- 24 May 2015
- Published by Clare
You’ll have already felt this, but here’s a bit of encouragement about the number of diving days as we progress through Cape Town’s brief autumn (OK, I think we’ve already done that) and into winter proper. The average wind speed has dropped, and more and more of the day – on average – is relatively windless. Is there a historical precedent that we can appeal to, and conclude that the weather in late autumn and early winter will be good for diving?
I don’t have a precedent going back more than one year, which may cause you to question conclusions based on it, but I offer it to you anyway. The slice of pie shown below was calculated from our home weather station wind measurements, taken in April, May and June 2014. It shows the average wind speed during each of those months, at each hour of the day. (I’ve previously shown you some other information derived from these same measurements, here.)
We can learn several things from this segment of a circular chart. First, the daily average wind speed during any hourly period in April-June 2014 didn’t get much above 8 knots, which is about 15 km/h. Of course the wind did blow stronger (and less strongly) than this, but this is a chart of the average. Looking at where those bright green slices are on the chart, we can see that during these months, it’s windiest between the hours of 7am and 2pm (just when you want to go diving). Finally, you can see that April was windier than May, and May was windier than June (less green, less yellow, more beige). So conditions for being out on and in the ocean improved as we moved further into winter 2014.
Is it fair to infer something – an expectation – about winter 2015 from this chart? I think it wouldn’t be unreasonable to do so, as long as you’re not too dogmatic about it.
A note on the graph
This is a slice (manually edited out of the original) of a circular plot that I did using code cannibalised and modified from Jason and Doug’s Penang climate blog. I had to reverse the labels for the times of day because I’m only showing you the bottom of the circle. The meat of the plotting function looks like this (thanks to Pretty R):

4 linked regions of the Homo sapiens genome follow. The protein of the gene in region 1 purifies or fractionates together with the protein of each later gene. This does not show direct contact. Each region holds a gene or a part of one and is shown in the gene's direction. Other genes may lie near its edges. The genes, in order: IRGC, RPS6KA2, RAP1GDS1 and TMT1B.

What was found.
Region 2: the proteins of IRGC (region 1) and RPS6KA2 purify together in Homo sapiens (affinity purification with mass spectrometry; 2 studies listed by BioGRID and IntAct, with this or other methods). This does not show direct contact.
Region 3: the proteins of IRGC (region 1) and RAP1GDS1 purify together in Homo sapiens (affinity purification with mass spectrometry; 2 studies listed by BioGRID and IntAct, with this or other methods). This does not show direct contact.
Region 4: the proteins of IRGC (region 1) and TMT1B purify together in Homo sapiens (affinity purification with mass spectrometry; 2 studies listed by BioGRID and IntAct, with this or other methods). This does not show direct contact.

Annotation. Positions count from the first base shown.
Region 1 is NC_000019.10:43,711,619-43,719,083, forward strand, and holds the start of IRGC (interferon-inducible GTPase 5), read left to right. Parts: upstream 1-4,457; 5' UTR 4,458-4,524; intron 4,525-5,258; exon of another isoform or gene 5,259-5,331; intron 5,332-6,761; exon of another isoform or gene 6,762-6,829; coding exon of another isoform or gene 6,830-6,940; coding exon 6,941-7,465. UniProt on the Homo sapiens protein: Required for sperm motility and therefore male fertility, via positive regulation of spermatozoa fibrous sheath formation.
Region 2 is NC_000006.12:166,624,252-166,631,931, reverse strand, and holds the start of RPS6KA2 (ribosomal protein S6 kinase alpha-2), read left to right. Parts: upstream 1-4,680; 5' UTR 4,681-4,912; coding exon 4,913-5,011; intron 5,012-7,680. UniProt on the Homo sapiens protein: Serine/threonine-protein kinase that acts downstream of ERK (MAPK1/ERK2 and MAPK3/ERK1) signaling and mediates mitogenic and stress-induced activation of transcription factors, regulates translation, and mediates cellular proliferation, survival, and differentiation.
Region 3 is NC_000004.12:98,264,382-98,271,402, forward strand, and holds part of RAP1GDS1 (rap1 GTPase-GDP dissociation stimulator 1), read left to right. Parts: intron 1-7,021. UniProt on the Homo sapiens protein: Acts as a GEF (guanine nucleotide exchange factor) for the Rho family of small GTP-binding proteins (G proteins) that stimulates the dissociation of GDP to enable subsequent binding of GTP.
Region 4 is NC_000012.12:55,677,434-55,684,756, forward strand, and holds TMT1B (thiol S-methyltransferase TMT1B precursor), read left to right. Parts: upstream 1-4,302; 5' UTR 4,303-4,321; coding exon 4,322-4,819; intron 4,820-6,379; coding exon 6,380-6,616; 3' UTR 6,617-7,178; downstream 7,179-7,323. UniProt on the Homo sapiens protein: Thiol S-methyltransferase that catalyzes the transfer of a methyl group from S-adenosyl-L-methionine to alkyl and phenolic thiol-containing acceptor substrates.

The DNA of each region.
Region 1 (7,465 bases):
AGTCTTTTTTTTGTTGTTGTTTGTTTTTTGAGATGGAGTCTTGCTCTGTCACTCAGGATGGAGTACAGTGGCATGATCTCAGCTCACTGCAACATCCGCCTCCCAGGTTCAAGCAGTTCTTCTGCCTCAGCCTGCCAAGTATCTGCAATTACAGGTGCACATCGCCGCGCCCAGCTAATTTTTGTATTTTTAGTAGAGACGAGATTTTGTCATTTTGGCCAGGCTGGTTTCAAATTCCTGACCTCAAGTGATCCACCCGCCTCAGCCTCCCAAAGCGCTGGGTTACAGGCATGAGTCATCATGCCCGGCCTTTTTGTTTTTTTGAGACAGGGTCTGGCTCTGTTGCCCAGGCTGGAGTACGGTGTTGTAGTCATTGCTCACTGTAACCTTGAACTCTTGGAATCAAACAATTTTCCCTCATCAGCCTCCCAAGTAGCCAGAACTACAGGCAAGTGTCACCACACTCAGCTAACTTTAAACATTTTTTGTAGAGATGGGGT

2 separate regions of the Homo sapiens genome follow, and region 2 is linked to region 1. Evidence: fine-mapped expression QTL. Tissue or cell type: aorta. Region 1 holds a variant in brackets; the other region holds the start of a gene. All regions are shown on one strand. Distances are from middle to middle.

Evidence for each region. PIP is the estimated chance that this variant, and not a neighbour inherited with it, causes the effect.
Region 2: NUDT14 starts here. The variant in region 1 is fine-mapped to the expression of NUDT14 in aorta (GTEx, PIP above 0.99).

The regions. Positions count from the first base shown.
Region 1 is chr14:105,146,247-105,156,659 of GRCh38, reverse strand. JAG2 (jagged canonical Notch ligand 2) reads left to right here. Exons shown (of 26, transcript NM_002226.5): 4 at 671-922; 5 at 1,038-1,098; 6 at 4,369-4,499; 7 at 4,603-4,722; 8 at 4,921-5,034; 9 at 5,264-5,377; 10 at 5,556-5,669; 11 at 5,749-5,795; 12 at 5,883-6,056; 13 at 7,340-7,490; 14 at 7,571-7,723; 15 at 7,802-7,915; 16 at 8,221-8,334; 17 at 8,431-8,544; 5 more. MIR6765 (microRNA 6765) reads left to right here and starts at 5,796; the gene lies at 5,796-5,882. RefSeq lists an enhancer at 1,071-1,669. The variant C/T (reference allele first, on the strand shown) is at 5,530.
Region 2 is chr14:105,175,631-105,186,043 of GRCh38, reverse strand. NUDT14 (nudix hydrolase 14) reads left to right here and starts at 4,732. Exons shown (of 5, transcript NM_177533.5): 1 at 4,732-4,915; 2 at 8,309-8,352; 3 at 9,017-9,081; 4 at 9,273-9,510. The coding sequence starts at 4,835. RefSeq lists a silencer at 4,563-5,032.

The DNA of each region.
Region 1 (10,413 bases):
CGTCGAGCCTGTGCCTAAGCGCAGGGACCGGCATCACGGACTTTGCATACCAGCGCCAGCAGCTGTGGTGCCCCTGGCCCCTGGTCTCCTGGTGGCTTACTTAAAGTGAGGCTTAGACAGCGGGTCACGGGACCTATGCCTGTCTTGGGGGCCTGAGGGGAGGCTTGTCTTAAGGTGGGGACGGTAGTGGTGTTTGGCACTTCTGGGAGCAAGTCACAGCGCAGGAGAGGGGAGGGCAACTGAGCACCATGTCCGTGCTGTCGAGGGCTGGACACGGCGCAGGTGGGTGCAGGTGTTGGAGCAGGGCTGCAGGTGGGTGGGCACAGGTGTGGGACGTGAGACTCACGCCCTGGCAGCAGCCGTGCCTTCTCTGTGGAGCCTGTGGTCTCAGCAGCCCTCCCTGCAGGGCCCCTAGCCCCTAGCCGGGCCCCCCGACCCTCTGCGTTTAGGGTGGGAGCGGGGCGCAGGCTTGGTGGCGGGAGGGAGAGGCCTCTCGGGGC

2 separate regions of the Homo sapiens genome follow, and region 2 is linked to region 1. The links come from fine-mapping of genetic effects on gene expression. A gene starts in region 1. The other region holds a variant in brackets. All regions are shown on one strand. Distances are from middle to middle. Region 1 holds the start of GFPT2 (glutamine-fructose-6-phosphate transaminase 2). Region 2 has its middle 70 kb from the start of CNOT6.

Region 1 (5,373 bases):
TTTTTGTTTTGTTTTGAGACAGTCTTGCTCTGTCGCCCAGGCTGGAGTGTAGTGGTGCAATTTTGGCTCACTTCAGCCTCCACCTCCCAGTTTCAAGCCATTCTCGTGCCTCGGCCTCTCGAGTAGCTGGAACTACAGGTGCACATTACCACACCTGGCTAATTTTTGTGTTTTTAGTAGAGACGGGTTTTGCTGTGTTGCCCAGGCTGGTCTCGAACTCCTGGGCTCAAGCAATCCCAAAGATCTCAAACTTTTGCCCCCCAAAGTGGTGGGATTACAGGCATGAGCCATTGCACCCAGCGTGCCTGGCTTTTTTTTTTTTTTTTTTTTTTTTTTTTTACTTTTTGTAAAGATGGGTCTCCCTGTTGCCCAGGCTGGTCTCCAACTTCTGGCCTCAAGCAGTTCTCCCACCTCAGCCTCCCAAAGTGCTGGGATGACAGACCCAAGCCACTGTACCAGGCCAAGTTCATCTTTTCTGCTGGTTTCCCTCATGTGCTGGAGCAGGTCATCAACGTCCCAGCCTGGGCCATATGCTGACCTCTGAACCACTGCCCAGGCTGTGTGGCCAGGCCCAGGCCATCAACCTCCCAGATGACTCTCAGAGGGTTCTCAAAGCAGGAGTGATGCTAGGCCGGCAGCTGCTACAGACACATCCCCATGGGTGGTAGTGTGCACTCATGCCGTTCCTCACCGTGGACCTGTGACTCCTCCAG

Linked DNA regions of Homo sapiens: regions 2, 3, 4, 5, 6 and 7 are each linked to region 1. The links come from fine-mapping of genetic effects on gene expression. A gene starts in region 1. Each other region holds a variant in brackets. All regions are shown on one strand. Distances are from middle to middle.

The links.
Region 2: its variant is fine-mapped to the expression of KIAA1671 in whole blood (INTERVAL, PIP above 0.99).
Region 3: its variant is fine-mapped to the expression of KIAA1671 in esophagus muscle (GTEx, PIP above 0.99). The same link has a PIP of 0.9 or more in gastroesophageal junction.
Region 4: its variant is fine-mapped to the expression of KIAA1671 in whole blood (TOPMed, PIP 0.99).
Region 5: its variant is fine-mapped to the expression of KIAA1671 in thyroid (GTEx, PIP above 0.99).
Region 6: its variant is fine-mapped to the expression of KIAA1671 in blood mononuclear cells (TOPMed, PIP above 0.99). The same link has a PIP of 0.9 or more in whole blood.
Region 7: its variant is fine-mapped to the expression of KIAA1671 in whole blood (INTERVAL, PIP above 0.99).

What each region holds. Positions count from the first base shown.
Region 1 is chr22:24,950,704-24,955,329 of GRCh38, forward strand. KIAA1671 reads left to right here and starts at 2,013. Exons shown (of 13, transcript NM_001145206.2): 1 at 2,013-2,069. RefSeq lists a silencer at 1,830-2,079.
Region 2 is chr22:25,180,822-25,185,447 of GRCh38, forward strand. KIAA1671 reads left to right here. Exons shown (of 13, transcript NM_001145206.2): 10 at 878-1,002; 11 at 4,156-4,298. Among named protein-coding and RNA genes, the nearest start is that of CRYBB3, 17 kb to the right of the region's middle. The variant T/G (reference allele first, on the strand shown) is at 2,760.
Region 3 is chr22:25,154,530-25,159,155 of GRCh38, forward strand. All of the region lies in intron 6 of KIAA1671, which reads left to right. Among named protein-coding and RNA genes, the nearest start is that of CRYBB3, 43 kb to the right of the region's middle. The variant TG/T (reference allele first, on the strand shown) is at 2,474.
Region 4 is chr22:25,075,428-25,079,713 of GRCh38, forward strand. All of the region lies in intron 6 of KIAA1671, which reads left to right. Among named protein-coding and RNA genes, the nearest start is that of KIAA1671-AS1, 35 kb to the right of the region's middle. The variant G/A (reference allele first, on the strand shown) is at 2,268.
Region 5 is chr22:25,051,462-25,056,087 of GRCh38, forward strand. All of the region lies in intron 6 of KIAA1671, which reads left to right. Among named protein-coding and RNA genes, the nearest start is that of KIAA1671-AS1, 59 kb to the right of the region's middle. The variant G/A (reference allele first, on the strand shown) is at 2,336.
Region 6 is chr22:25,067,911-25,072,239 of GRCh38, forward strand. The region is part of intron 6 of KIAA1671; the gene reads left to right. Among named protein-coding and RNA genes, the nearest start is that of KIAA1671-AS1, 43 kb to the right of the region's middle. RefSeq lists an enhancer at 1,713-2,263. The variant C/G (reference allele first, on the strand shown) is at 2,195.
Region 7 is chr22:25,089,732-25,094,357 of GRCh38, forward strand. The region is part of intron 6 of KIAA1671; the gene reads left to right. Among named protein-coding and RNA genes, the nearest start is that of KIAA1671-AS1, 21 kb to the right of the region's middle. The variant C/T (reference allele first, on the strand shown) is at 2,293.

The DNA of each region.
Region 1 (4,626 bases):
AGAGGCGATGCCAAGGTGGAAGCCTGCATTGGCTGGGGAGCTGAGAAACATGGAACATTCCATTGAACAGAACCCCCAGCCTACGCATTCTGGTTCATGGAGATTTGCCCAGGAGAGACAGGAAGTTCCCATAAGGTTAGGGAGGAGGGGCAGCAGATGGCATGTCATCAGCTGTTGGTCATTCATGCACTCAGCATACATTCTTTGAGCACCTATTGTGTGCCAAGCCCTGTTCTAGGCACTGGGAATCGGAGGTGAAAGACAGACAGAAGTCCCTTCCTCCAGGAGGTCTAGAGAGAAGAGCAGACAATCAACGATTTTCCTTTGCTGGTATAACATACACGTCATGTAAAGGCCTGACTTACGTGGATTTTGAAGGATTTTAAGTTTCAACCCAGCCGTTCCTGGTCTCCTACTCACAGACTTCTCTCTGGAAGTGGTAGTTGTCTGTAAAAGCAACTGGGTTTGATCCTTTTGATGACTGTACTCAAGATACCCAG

ggplot(df_summarised, aes(x=month, y=hour, fill=speed)) + geom_tile(colour="grey70") + scale_fill_gradientn(colours = rev(topo.colors(7)),name="Wind Speed\n(knots)\n")+ scale_y_continuous(breaks = seq(0,23), labels=c("12.00am","1:00am","2:00am","3:00am","4:00am","5:00am","6:00am","7:00am","8:00am","9:00am","10:00am","11:00am","12:00pm", "1:00pm","2:00pm","3:00pm","4:00pm","5:00pm","6:00pm","7:00pm","8:00pm","9:00pm","10:00pm","11:00pm")) + coord_polar(theta="x") + ylab("HOUR OF DAY")+ xlab("")+ ggtitle("Wind Speed by month and time of day")+ theme(panel.background=element_blank(), axis.title.y=element_text(size=10,hjust=0.75,colour="grey20"), axis.title.x=element_text(size=7,colour="grey20"), panel.grid=element_blank(), axis.ticks=element_blank(), axis.text.y=element_text(size=5,colour="grey20"), axis.text.x=element_text(size=10,colour="grey20",face="bold"), plot.title = element_text(lineheight=1.2, face="bold",size = 14, colour = "grey20"), plot.margin = unit(c(-0.25,0.25,-1,0.25), "in"), legend.key.width=unit(c(0.2,0.2),"in"))
I didn’t want to put the entire year’s data up here in a full circular plot because I think it’s a little too useful to share, if you know what I mean! You can see what a complete plot looks like on Jason and Doug’s blog – examples here and here.